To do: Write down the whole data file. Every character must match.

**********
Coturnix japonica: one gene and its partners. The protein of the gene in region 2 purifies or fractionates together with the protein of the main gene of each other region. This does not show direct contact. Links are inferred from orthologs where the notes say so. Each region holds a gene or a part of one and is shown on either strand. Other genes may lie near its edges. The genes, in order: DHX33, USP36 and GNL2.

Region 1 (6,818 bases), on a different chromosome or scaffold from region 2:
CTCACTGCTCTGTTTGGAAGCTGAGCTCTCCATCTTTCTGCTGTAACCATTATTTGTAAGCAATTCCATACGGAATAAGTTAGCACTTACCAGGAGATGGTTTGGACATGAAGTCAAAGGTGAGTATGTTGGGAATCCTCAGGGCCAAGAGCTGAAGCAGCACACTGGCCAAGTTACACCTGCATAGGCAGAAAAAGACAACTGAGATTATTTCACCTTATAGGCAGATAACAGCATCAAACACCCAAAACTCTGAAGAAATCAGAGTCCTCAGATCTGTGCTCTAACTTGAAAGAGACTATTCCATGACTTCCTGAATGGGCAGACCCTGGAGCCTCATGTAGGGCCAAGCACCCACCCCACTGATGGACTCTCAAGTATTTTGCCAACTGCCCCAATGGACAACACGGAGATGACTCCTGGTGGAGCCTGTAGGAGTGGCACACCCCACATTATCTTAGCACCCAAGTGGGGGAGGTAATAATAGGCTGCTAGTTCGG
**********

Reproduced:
Coturnix japonica: one gene and its partners. The protein of the gene in region 2 purifies or fractionates together with the protein of the main gene of each other region. This does not show direct contact. Links are inferred from orthologs where the notes say so. Each region holds a gene or a part of one and is shown on either strand. Other genes may lie near its edges. The genes, in order: DHX33, USP36 and GNL2.

Region 1 (6,818 bases), on a different chromosome or scaffold from region 2:
CTCACTGCTCTGTTTGGAAGCTGAGCTCTCCATCTTTCTGCTGTAACCATTATTTGTAAGCAATTCCATACGGAATAAGTTAGCACTTACCAGGAGATGGTTTGGACATGAAGTCAAAGGTGAGTATGTTGGGAATCCTCAGGGCCAAGAGCTGAAGCAGCACACTGGCCAAGTTACACCTGCATAGGCAGAAAAAGACAACTGAGATTATTTCACCTTATAGGCAGATAACAGCATCAAACACCCAAAACTCTGAAGAAATCAGAGTCCTCAGATCTGTGCTCTAACTTGAAAGAGACTATTCCATGACTTCCTGAATGGGCAGACCCTGGAGCCTCATGTAGGGCCAAGCACCCACCCCACTGATGGACTCTCAAGTATTTTGCCAACTGCCCCAATGGACAACACGGAGATGACTCCTGGTGGAGCCTGTAGGAGTGGCACACCCCACATTATCTTAGCACCCAAGTGGGGGAGGTAATAATAGGCTGCTAGTTCGG